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Nitrous oxide to be illegal from November Published Date: 22/10/2023

Repeat serious users of nitrous oxide could face up to 2 years in prison and dealers up to 14 years, as the government delivers on its zero-tolerance approach to antisocial behaviour.

The ban, promised as part of the government’s Anti-Social Behaviour Action Plan, will make nitrous oxide a controlled Class C drug under the Misuse of Drugs Act 1971.

Secondary legislation due to be laid today will mean possession of nitrous oxide, where a person intends to wrongfully inhale it – for example ‘to get high’ – will be an offence. Consequences could include:

  • an unlimited fine
  • a visible community punishment
  • a caution – which would appear on their criminal record
  • a prison sentence for repeat serious offenders

Earlier this year, the Home Secretary urged police forces to get tough on flagrant drug taking in local communities, with reports linking nitrous oxide to antisocial behaviour such as intimidating gatherings on high streets and in children’s parks, often leaving empty canisters scattered across public spaces.

Heavy, regular abuse of the drug also poses significant health risks for users including anaemia and in more severe cases, nerve damage or paralysis. It has been identified as having potentially fatal consequences on the UK’s roads from incidents of drug driving. 

Crime and Policing Minister Chris Philp said:

We are delivering on the promise we made to take a zero-tolerance approach towards antisocial behaviour and flagrant drug taking in our public spaces.

Abuse of nitrous oxide is also dangerous to people’s health and today we are sending a clear signal to young people that there are consequences for misusing drugs. Both users and dealers will face the full force of the law for their actions.   

There are still many necessary uses for nitrous oxide and those with a legitimate reason for possessing the substance will be exempt from the ban. For example, it will continue to be lawful for catering purposes and in maternity wards when used as pain relief during labour.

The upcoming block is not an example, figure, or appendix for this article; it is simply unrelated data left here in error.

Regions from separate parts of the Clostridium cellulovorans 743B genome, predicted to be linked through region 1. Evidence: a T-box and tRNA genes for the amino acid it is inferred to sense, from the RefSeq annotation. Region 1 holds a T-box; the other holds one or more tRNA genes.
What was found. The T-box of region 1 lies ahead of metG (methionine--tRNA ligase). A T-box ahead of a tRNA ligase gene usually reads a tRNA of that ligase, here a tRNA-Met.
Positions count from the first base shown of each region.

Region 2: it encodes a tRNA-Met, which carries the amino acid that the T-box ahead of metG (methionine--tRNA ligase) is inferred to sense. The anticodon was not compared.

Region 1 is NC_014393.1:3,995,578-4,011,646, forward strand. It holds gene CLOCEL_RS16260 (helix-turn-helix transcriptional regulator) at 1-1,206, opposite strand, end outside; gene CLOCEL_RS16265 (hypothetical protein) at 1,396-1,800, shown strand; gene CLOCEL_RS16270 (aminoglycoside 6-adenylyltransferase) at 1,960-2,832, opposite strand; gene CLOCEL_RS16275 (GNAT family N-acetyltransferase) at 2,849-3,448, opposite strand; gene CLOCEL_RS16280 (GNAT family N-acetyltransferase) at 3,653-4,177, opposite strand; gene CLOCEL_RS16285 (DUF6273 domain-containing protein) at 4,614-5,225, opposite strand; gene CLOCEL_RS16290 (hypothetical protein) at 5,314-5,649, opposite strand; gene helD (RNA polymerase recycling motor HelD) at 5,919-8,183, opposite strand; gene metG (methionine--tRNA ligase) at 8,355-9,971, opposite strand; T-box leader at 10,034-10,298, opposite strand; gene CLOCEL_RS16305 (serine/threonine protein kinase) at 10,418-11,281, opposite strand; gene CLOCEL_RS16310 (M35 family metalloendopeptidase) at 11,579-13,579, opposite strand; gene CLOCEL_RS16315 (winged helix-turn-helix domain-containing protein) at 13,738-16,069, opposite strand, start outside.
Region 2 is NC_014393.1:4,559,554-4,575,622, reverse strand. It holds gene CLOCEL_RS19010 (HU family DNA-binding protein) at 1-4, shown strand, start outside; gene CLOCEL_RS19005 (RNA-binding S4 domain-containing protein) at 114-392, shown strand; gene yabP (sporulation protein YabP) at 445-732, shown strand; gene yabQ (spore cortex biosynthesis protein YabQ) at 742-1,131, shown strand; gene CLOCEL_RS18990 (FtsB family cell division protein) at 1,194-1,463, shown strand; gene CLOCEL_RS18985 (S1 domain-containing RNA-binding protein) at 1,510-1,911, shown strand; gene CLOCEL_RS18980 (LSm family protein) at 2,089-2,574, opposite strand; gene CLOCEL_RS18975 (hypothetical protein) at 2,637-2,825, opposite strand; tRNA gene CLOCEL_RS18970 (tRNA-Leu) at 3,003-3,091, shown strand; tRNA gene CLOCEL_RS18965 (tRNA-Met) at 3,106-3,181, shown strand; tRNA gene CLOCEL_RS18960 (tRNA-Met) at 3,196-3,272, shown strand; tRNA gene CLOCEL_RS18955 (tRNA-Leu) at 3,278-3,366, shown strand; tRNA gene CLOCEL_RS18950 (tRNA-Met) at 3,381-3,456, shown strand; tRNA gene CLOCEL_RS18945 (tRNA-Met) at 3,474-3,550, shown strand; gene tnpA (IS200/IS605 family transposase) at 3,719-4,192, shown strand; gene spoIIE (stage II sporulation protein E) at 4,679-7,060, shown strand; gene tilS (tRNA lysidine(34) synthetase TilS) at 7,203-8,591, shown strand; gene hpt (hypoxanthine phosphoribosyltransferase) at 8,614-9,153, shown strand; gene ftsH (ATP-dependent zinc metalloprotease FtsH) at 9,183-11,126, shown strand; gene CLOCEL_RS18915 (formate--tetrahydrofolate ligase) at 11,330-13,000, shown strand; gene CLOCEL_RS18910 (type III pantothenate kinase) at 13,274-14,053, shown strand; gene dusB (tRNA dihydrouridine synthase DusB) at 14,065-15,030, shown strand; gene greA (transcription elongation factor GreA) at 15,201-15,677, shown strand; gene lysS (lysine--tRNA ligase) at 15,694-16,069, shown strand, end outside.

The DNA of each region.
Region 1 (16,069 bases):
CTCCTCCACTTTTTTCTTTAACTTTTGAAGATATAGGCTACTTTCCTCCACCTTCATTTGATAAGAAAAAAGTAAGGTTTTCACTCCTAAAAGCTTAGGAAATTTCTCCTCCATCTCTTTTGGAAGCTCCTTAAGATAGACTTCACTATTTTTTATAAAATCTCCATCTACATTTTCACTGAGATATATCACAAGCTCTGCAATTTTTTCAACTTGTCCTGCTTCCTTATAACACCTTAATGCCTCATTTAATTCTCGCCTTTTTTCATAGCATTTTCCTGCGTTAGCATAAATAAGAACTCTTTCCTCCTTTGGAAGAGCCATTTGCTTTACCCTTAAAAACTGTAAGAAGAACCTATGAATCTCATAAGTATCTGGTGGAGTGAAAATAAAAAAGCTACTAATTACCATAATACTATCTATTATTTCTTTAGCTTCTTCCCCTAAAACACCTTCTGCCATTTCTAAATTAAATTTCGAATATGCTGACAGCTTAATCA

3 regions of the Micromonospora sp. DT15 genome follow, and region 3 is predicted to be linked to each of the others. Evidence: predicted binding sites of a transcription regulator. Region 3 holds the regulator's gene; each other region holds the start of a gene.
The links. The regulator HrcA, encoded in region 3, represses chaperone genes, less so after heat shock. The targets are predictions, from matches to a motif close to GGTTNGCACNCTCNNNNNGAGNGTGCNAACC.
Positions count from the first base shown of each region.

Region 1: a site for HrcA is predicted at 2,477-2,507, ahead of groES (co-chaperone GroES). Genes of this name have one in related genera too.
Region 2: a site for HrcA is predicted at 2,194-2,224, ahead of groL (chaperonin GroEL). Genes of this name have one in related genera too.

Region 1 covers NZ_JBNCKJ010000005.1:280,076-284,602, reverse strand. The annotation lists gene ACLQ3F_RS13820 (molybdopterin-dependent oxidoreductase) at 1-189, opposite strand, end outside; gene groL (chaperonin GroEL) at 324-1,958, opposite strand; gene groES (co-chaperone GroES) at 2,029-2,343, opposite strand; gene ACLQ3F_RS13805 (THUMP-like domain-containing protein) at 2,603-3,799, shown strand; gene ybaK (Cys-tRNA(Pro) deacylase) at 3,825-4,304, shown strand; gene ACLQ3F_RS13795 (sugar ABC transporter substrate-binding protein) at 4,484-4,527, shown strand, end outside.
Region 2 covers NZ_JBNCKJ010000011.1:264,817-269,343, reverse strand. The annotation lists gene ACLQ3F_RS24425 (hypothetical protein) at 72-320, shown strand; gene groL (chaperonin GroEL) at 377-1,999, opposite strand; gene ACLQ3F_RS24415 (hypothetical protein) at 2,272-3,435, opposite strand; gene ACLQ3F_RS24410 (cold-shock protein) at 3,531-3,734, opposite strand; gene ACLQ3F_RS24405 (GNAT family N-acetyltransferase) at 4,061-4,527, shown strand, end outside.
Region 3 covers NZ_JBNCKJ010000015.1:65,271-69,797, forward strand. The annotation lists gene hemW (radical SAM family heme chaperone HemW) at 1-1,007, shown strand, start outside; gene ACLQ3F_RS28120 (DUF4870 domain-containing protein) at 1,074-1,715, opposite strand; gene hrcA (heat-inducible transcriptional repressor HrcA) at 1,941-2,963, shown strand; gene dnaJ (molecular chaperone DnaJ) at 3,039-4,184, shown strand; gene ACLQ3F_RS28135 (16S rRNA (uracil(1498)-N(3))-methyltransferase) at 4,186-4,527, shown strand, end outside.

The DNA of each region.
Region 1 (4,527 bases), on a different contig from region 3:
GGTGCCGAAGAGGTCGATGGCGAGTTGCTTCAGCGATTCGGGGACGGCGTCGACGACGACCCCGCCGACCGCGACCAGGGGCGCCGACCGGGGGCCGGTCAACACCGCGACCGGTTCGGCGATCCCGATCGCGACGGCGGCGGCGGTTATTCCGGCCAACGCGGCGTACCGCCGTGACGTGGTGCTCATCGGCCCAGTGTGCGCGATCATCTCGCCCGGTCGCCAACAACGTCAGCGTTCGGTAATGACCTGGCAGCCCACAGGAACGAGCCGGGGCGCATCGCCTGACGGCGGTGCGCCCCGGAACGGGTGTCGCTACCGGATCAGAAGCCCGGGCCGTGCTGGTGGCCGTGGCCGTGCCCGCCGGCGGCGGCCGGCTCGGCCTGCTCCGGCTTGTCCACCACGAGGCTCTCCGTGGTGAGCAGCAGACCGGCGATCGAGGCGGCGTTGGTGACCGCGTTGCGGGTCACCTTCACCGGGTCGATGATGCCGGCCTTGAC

Licences will not be required to carry nitrous oxide, but individual users will need to demonstrate they are lawfully in possession of nitrous oxide and not intending to consume it for psychoactive effects.

The maximum sentence for production, supply importation or exportation of the drug for unlawful purposes has now doubled, from 7 to 14 years’ imprisonment.

As is already the case, there is also a responsibility on legitimate producers and suppliers of nitrous oxide to not be reckless as to whether someone is buying their product to misuse, with no legitimate reason. Turning a blind eye will be committing an offence.

CEO of Neighbourhood Watch John Hayward-Cripps said:

At Neighbourhood Watch, we support the government’s ban on nitrous oxide under new legislation from the 8th of November.

As consumption of nitrous oxide has increased over the years, there has been a connected increase in reports of antisocial behaviour, including the littering of nitrous oxide canisters. For communities across the country, the banning of the substance under new legislation will be a positive move towards tackling antisocial behaviour, and making local communities a better and safer place to live.

Once the legislation has come into effect, we encourage members of the public to report any illegal consumption of nitrous oxide or other drugs to their local police.

CEO of Night-time Industries Association Michael Kill said:

We welcome the announcement by the government today that nitrous oxide is set to be banned under new government legislation by the 8th of November, but recognise that this must work hand in hand with a much broader education and harm reduction strategy on drugs across the country.

The burden on businesses has been substantial, as they’ve contended with mounting pressure from authorities and residents due to the proliferation of discarded silver canisters on the streets.

This predicament has not only posed risks to the wellbeing of both staff and patrons but has also fostered an environment conducive to petty crime, antisocial behaviour, and the activities of organised crime syndicates.